Together these things create a powerful force that can become more destructive than outright abuse. The effects are most severe when such conditions persist for extended periods of time, but they can also take a toll even when it comes to economic hiccups families might face, such as the strain that comes from a parent losing their job.

What Children Feel When Their Family Is Struggling Financially

“My dream is to help my family out … help them feel better.”

– An elementary-aged boy, talking about the financial problems his family encountered

Children carry an emotional burden when their family is struggling. They can sense the strain in the atmosphere, and know that something is wrong. They want to help out, but don’t feel that they can. This creates a potent double-negative: high stress and feelings of helplessness.

They become anxious about things like having enough money to buy food or keep their house. They worry about having to move or switch schools. Clinical psychologist Rosalind Dorlen describes seeing a client in Summit, New Jersey, whose son is terrified he’ll have to leave his private school (and all the friends he has in it) and has stopped sleeping as a result. (Horovitz, 2008) They worry about keeping their family together. They worry about you, especially if they see you stressed or fighting over money issues. Children can stress out over money in the same way you do, they merely have different types of worries.

How Financial Instability Affects Parenting

Financial problems create stress, and stress is like kryptonite to parenting. It keeps you preoccupied with the stressful thing, making you seem distant and less involved in other aspects of life. It saps energy, both physically and mentally. It interferes with sleep. It makes you cranky and irritable. It lowers your tolerance threshold for everyday annoyances. All of these things trickle down to the way you interact with your kids. Financial stress can turn an ordinary parent into a preoccupied, less-involved, low-energy, sleep deprived, cranky and irritable person with little patience. What could possibly go wrong?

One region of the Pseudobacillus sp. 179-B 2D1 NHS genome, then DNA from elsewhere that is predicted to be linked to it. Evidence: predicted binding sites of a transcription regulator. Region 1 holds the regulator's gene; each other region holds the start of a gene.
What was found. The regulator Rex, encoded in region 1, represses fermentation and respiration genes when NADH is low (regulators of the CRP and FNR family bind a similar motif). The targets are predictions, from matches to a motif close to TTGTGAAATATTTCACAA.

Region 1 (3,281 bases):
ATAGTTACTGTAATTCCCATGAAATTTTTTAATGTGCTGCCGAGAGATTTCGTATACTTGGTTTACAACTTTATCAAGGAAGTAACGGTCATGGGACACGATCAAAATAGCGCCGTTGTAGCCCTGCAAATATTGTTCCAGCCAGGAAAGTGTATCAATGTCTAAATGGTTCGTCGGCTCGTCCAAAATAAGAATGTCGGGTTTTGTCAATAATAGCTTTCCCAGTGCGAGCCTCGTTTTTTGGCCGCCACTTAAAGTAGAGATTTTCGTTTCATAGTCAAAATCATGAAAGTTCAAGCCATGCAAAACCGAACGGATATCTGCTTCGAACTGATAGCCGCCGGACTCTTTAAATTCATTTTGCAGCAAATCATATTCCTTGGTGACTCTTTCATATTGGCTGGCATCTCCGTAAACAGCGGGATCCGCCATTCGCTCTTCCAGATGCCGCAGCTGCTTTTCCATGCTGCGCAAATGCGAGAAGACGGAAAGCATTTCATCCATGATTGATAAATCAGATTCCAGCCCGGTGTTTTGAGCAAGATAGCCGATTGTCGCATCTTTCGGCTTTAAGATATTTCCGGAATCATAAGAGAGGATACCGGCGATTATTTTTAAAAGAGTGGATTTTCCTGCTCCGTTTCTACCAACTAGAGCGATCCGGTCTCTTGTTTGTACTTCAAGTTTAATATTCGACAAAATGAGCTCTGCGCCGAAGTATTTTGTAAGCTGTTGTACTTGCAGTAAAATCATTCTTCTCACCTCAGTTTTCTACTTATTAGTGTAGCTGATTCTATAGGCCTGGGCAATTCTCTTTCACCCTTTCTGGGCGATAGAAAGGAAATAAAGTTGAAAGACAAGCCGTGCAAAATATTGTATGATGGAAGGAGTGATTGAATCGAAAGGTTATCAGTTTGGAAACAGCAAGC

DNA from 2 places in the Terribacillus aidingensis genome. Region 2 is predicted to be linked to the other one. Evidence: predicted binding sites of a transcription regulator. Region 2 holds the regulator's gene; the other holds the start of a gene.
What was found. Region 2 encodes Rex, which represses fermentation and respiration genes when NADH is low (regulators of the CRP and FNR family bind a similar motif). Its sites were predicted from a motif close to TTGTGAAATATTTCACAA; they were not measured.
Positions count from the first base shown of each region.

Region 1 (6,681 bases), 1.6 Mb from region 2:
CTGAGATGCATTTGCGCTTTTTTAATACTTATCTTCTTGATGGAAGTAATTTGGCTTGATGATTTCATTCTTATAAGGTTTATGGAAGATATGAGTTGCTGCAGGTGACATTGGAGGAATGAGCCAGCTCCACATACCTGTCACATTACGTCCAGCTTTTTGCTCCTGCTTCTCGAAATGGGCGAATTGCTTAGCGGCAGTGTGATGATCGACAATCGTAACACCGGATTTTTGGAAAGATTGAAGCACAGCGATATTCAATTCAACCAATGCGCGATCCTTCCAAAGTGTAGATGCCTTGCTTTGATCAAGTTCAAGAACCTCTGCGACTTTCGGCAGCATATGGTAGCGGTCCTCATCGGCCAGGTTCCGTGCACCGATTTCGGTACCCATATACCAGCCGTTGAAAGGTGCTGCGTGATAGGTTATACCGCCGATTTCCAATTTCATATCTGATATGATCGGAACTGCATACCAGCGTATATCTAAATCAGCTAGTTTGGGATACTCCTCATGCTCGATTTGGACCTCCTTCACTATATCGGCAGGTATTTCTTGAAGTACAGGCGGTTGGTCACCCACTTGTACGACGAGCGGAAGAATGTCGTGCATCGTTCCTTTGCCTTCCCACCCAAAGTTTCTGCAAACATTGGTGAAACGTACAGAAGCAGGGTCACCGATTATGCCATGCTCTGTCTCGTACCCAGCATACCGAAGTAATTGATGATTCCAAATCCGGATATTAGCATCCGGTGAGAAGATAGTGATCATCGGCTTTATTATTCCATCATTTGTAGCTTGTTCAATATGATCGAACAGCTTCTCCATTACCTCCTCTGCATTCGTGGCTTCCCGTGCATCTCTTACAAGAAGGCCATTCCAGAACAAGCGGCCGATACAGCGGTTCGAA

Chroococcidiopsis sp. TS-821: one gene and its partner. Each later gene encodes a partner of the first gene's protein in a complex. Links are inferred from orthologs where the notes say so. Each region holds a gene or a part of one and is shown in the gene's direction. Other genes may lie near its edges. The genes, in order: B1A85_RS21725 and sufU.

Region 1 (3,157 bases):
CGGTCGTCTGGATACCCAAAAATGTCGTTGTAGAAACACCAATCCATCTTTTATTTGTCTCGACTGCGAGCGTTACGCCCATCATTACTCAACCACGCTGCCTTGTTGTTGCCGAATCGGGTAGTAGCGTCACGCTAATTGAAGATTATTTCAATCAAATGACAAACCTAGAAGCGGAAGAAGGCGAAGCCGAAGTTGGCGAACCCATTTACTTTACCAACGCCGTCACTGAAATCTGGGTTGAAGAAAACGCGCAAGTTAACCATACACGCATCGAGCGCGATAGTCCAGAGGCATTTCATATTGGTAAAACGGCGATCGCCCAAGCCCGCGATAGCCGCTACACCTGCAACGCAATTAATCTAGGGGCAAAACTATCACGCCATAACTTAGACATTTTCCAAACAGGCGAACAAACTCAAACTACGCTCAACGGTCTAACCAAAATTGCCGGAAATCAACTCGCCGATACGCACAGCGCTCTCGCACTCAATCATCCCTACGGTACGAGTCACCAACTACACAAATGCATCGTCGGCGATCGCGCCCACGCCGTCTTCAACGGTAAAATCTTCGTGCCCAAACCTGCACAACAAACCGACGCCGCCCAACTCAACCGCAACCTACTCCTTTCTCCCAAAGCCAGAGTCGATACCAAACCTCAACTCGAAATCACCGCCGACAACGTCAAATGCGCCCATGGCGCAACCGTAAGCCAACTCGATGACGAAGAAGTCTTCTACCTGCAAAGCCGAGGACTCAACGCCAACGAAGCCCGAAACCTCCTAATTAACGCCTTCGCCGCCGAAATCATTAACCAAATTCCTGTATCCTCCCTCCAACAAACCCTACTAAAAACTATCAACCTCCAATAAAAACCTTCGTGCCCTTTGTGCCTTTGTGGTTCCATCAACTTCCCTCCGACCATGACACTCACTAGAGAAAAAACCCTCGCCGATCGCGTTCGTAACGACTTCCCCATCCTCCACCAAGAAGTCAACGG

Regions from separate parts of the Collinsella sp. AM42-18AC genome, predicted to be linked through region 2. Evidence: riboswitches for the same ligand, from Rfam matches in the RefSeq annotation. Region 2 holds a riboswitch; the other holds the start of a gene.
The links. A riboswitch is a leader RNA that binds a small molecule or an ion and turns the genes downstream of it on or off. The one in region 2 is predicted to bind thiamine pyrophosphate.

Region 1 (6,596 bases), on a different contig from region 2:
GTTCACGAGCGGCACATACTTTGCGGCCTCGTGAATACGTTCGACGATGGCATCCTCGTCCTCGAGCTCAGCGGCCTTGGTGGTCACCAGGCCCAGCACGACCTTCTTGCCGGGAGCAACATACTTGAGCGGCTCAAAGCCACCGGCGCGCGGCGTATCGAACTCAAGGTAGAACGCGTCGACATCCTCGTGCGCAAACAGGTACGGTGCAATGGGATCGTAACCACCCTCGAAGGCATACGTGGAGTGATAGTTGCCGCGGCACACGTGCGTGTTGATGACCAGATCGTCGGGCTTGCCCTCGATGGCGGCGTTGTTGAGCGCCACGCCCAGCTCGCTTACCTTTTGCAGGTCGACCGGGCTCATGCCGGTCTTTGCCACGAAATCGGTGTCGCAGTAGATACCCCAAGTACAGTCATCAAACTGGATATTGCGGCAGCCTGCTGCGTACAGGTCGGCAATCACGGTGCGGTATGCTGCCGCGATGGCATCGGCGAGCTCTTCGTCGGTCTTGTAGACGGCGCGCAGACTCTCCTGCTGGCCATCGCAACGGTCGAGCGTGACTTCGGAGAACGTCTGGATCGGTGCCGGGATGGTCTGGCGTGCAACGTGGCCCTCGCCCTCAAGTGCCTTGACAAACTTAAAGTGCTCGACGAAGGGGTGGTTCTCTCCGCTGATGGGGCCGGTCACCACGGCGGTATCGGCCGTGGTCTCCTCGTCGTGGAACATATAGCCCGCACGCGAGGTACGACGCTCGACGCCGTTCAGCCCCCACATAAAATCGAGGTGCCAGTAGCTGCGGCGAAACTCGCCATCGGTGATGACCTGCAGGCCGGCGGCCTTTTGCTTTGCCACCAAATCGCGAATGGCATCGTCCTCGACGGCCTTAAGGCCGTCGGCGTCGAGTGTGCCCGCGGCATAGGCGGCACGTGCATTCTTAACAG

One study found that even economic uncertainty apart (from outright hardships or poverty) was enough to provoke harsher parenting styles in certain predisposed individuals. (Bower, 2011) Since parenting has a powerful effect on your child’s life, how parents handle this stress will play a big role in their welfare.

When a Parent Looses a Job or a Family Looses Their Home

“Losing a job tests the mettle of the family. The emotional effects, felt by children and spouse alike, can be as severe as the financial consequences.”

– Lawrence Kutner, Ph.D. (1996, p. 77)

Research has found that unemployment leads to more fragile families and harsher parenting. (Sander & Putnam, 2009) Parental unemployment has huge negative consequences for children, making them more likely to fall behind in school, repeat grades, and exhibit anxiety disorders. (Foroohar, 2010)

The loss of a job or the loss of a home can also create identity issues in the parent that lead to disturbances. Manisha Thakor, founder of the Women’s Financial Literacy Initiative, says that guilt over the loss can often spiral into depression or other mental health issues, which only paralyzes the adult further. One woman who endured a home foreclosure states, “There was some strain on our marriage. I developed high blood pressure and gained weight. It was hard to keep the children from seeing us argue, but we told each other we take our wedding vows seriously. That made me confident we could get through this together.” (Simons & Nelson, 2011)